A grand piano, an iconic beauty spot and David Attenborough’s Pangolins…
Firstly, who said you can’t put a grand piano on Brimham Rocks for an impromptu concert?
I co-run Cause UK with my sister, Clair. We work to raise the profile of organisations – many of which operate in tourism and the arts. We put heart and intelligence into the news agenda.
Clair has come up with some remarkable media stunts in the past decade. So when she asked Melvin Besbrode, who runs the piano emporium Besbrode Pianos in Leeds, if he could put a grand piano on the rocks, he didn’t even blink. “I’m used to Clair walking on water,” he joked. The impossible is always possible.”
It just took four men, a transit van, a ramp, a team of volunteers including the pianist Kevin, a lot of permissions, co-ordinating with weather forecasts, photographers, BBC filming, a drone… Phew.
You can watch this incredible drone footage by Gary Lawson on getting it up there:
Which leads to the second and most important question – Why put a grand piano on Brimham Rocks?
Brimham Rocks is located in Nidderdale Area of Outstanding Natural Beauty (AONB). The clue is in the name. AONBs are so special that they are protected by the nation. And 95% of Nidderdale AONB is part of the Harrogate District.
In lockdown, it’s been incredibly stressful, anxiety-inducing, isolating, scary and hard for many, including us. It’s easy to get dragged down by the gloom and doom. Rising unemployment, closing businesses, the uncertainty of a second wave, the bombardment of news reminding us of our mortality. The dread!
Stand in the sunshine, in a breath-taking beauty spot surrounded by nature’s own artwork – rocks shaped over 320 million years – with the sounds of a piano playing John Lennon’s Imagine! Guaranteed goose bumps.
Music – art – nature. Their restorative, uplifting, healing powers are what makes life worth living.
Perhaps it’s been one of the most profound things of lockdown – how we’ve all re-prioritised the great outdoors, space, beauty: The Natural Health Service.
We needed to put that piano up there.
But there’s more to it than our well-being. At Cause UK, we have worked with Nidderdale AONB for a few years, finding ways to raise awareness for example to increase numbers of volunteers for their citizen science projects – which help monitor wildlife and shape vital future conservation work. We’ve helped raise awareness with events – bringing inspiring talks by Steve Backshall and Chris Packham to Harrogate last year, and securing a Patron for its Wild Watch project, the BBC presenter, Lindsey Chapman. TV and the media have a powerful role.
Many who watched David Attenborough’s Extinction: The Facts last week will probably be still reeling a little. It was painful to watch koalas in forest fires, the decimation of habitats, and those remarkable pangolins – the most trafficked animal in the world.
But what have at-risk rhinos got to do with Harrogate, huh?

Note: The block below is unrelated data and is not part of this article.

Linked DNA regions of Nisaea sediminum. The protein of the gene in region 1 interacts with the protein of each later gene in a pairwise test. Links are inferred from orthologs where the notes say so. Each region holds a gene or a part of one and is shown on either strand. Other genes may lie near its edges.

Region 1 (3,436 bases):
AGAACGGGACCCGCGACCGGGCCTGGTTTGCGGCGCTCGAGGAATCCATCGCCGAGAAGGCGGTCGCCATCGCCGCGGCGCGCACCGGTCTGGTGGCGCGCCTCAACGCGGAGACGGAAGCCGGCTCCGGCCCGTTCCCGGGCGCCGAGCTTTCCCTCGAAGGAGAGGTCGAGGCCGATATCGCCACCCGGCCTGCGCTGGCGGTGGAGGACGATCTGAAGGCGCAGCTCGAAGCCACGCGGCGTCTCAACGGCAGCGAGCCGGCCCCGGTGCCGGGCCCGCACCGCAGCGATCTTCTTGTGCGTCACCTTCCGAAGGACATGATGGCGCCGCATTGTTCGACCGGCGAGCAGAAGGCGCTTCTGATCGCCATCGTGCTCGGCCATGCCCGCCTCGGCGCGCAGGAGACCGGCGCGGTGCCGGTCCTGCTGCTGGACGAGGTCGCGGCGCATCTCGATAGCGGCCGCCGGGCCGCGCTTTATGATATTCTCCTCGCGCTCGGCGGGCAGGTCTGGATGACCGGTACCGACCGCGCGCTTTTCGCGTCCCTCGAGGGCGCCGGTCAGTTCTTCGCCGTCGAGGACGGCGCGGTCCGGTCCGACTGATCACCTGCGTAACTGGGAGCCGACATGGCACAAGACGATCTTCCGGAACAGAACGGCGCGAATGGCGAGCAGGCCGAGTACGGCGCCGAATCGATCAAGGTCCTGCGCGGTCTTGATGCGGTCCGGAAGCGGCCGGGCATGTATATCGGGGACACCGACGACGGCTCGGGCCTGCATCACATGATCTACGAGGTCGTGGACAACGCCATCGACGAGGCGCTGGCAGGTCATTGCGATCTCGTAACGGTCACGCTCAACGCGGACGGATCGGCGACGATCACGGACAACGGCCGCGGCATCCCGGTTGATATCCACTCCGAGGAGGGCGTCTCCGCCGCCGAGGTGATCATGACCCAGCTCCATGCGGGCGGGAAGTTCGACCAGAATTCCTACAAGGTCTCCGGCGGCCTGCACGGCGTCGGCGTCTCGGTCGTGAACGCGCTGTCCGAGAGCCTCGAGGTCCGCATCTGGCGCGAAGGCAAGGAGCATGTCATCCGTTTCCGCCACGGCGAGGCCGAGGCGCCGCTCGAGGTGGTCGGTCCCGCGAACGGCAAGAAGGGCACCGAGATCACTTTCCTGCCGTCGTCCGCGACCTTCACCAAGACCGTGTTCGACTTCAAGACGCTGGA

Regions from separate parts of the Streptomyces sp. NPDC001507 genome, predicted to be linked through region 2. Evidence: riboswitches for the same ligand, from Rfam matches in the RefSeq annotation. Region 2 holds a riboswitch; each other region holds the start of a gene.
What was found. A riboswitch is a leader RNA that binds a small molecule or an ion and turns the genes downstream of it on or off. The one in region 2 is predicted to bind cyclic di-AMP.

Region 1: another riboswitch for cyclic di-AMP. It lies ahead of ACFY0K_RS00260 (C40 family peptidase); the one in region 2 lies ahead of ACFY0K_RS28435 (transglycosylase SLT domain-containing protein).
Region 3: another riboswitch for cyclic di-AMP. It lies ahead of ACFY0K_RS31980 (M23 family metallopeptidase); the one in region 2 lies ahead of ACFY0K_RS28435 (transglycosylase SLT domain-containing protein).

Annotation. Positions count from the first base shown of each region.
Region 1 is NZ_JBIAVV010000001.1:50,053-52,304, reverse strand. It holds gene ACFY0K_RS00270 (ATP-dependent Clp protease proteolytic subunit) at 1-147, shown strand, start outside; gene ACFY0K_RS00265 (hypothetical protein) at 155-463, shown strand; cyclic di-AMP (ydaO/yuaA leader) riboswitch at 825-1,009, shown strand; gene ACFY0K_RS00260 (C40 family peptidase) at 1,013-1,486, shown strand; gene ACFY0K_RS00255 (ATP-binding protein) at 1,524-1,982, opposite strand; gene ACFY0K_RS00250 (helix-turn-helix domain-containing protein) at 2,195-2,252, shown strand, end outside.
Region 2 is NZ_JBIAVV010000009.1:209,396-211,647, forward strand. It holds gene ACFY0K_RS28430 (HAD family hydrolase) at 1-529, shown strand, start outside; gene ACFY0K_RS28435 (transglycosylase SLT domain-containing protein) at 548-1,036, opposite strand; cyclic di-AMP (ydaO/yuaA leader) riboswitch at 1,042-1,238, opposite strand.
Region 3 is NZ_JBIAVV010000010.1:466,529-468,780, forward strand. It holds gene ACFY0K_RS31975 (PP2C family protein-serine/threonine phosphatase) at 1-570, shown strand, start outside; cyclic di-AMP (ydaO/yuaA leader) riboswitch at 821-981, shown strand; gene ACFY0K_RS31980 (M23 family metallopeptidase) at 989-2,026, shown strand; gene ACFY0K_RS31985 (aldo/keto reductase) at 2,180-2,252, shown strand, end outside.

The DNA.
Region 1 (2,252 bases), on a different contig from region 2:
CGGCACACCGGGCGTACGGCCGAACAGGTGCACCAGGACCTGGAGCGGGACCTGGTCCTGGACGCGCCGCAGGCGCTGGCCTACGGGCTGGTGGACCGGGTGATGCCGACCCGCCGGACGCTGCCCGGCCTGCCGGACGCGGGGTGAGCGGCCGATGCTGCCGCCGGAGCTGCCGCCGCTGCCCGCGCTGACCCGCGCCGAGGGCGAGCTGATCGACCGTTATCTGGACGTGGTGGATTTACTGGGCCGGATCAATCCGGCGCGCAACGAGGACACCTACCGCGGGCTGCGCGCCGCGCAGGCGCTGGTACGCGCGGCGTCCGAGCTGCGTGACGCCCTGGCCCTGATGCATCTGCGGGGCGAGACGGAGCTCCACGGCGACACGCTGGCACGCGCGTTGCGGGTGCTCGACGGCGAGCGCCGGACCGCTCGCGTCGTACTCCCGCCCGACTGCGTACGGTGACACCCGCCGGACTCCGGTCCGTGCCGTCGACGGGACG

Here in the UK, 41% of species studied have declined since 1970, with 15% of wildlife species under threat from extinction. These include much loved common species, such as hedgehogs.
The health of Nidderdale AONB is an indication of our own health. Human life relies on nature for everything – food, water, air.
Within the AONB, you’ll find our drinking water (11 reservoirs), farms that provide local produce, meadows, Sites of Specific Scientific Interest and ancient woodland. This habitat is home to vital biodiversity, including the iconic curlew – with populations relatively stable in comparison to the rest of the country. Internationally, the curlew is listed as Near Threatened on the Red List of Threatened Species. It shows how good land management and conservation work can make a difference.
The piano on Brimham Rocks highlighted how much we need both nature and the arts – and why we should safeguard both.
Both are under threat. Many live music, theatre and arts events closed. Without nature’s inspiration, we wouldn’t have the most influential works of art ever created – from the poetry of Wordsworth and sonnets of Shakespeare to the paintings of Hockney or music of Debussy. Without which, our lives would be so much greyer.
So, that’s why we lumbered a piano onto the rocks on an unseasonal hot day of the year (climate change anyone?) It was a visual shortcut to all this. And the image went viral – on the front page of the Yorkshire Post, in The Times, the Telegraph, the Independent, on BBC Look North, and a film shot on the day was broadcast to the world via msn, Yahoo and the Press Association.
The Harrogate District is home to astounding natural beauty. Go and enjoy it. If you venture into the great outdoors, you’ll create experiences and memories of a lifetime – you’ll fall in love with it. What you love, you’re more likely to safeguard and protect.
We can all be custodians of our countryside, and our precious arts.
The misery of Covid-19 has been clearly tracked back to our consumerism and behaviour as a species. As Attenborough powerfully laid out – our own survival is closely reliant on the health of the natural world. But despite the horror of extinction, he left us with hope as he revisited the at-risk guerrillas he met as a young man – now thriving thanks to conservation efforts.
Things, including our spirits, can bounce back, with the right efforts.
Watch them rise here: https://youtu.be/1bNm_RlxY1I
Areas of Outstanding Natural Beauty up and down the country celebrate Landscapes for Life Week from 19 September. #MyNationalLandscapes aims to help people reconnect with nature by enjoying and being inspired by the UK’s AONBs.
Pic and film credit: Gary Lawson Photography.